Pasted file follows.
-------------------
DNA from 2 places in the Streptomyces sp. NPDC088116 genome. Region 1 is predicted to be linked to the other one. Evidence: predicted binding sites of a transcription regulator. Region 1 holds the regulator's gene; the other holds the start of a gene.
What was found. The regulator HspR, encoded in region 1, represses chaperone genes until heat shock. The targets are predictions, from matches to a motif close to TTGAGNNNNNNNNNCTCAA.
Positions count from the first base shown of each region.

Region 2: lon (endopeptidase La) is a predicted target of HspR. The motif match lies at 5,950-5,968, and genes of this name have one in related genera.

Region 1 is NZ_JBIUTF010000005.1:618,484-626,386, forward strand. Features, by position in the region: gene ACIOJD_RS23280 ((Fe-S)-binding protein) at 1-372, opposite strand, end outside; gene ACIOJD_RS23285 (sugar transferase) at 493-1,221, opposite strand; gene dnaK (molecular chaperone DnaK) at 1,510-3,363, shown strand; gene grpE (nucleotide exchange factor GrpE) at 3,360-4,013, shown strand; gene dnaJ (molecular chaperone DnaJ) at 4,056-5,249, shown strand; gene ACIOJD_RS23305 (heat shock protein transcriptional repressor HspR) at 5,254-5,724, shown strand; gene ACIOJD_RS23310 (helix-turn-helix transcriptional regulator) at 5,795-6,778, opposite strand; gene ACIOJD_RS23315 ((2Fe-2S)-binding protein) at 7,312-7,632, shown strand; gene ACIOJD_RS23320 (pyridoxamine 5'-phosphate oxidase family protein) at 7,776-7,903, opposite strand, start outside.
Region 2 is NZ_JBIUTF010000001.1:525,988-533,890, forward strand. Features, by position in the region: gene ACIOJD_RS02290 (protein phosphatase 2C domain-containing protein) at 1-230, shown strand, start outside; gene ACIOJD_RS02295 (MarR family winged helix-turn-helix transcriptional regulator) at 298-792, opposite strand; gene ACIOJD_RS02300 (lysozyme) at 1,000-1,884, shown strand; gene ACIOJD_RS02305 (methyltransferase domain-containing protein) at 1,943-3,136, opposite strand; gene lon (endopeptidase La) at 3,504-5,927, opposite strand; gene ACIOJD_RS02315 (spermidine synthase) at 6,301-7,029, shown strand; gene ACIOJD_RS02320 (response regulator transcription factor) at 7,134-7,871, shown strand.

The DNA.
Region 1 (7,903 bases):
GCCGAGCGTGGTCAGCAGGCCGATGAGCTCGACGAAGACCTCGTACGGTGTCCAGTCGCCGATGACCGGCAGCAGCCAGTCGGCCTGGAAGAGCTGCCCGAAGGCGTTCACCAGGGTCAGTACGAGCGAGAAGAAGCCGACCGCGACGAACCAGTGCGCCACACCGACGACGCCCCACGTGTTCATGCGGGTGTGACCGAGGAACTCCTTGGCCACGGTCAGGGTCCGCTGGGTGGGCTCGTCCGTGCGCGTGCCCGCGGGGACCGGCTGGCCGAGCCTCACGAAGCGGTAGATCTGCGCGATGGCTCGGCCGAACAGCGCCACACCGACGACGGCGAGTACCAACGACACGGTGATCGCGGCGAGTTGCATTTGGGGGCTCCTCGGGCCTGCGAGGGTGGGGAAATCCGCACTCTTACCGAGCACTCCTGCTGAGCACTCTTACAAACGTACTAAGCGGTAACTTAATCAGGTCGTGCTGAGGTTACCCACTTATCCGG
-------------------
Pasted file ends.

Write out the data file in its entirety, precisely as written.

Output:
DNA from 2 places in the Streptomyces sp. NPDC088116 genome. Region 1 is predicted to be linked to the other one. Evidence: predicted binding sites of a transcription regulator. Region 1 holds the regulator's gene; the other holds the start of a gene.
What was found. The regulator HspR, encoded in region 1, represses chaperone genes until heat shock. The targets are predictions, from matches to a motif close to TTGAGNNNNNNNNNCTCAA.
Positions count from the first base shown of each region.

Region 2: lon (endopeptidase La) is a predicted target of HspR. The motif match lies at 5,950-5,968, and genes of this name have one in related genera.

Region 1 is NZ_JBIUTF010000005.1:618,484-626,386, forward strand. Features, by position in the region: gene ACIOJD_RS23280 ((Fe-S)-binding protein) at 1-372, opposite strand, end outside; gene ACIOJD_RS23285 (sugar transferase) at 493-1,221, opposite strand; gene dnaK (molecular chaperone DnaK) at 1,510-3,363, shown strand; gene grpE (nucleotide exchange factor GrpE) at 3,360-4,013, shown strand; gene dnaJ (molecular chaperone DnaJ) at 4,056-5,249, shown strand; gene ACIOJD_RS23305 (heat shock protein transcriptional repressor HspR) at 5,254-5,724, shown strand; gene ACIOJD_RS23310 (helix-turn-helix transcriptional regulator) at 5,795-6,778, opposite strand; gene ACIOJD_RS23315 ((2Fe-2S)-binding protein) at 7,312-7,632, shown strand; gene ACIOJD_RS23320 (pyridoxamine 5'-phosphate oxidase family protein) at 7,776-7,903, opposite strand, start outside.
Region 2 is NZ_JBIUTF010000001.1:525,988-533,890, forward strand. Features, by position in the region: gene ACIOJD_RS02290 (protein phosphatase 2C domain-containing protein) at 1-230, shown strand, start outside; gene ACIOJD_RS02295 (MarR family winged helix-turn-helix transcriptional regulator) at 298-792, opposite strand; gene ACIOJD_RS02300 (lysozyme) at 1,000-1,884, shown strand; gene ACIOJD_RS02305 (methyltransferase domain-containing protein) at 1,943-3,136, opposite strand; gene lon (endopeptidase La) at 3,504-5,927, opposite strand; gene ACIOJD_RS02315 (spermidine synthase) at 6,301-7,029, shown strand; gene ACIOJD_RS02320 (response regulator transcription factor) at 7,134-7,871, shown strand.

The DNA.
Region 1 (7,903 bases):
GCCGAGCGTGGTCAGCAGGCCGATGAGCTCGACGAAGACCTCGTACGGTGTCCAGTCGCCGATGACCGGCAGCAGCCAGTCGGCCTGGAAGAGCTGCCCGAAGGCGTTCACCAGGGTCAGTACGAGCGAGAAGAAGCCGACCGCGACGAACCAGTGCGCCACACCGACGACGCCCCACGTGTTCATGCGGGTGTGACCGAGGAACTCCTTGGCCACGGTCAGGGTCCGCTGGGTGGGCTCGTCCGTGCGCGTGCCCGCGGGGACCGGCTGGCCGAGCCTCACGAAGCGGTAGATCTGCGCGATGGCTCGGCCGAACAGCGCCACACCGACGACGGCGAGTACCAACGACACGGTGATCGCGGCGAGTTGCATTTGGGGGCTCCTCGGGCCTGCGAGGGTGGGGAAATCCGCACTCTTACCGAGCACTCCTGCTGAGCACTCTTACAAACGTACTAAGCGGTAACTTAATCAGGTCGTGCTGAGGTTACCCACTTATCCGG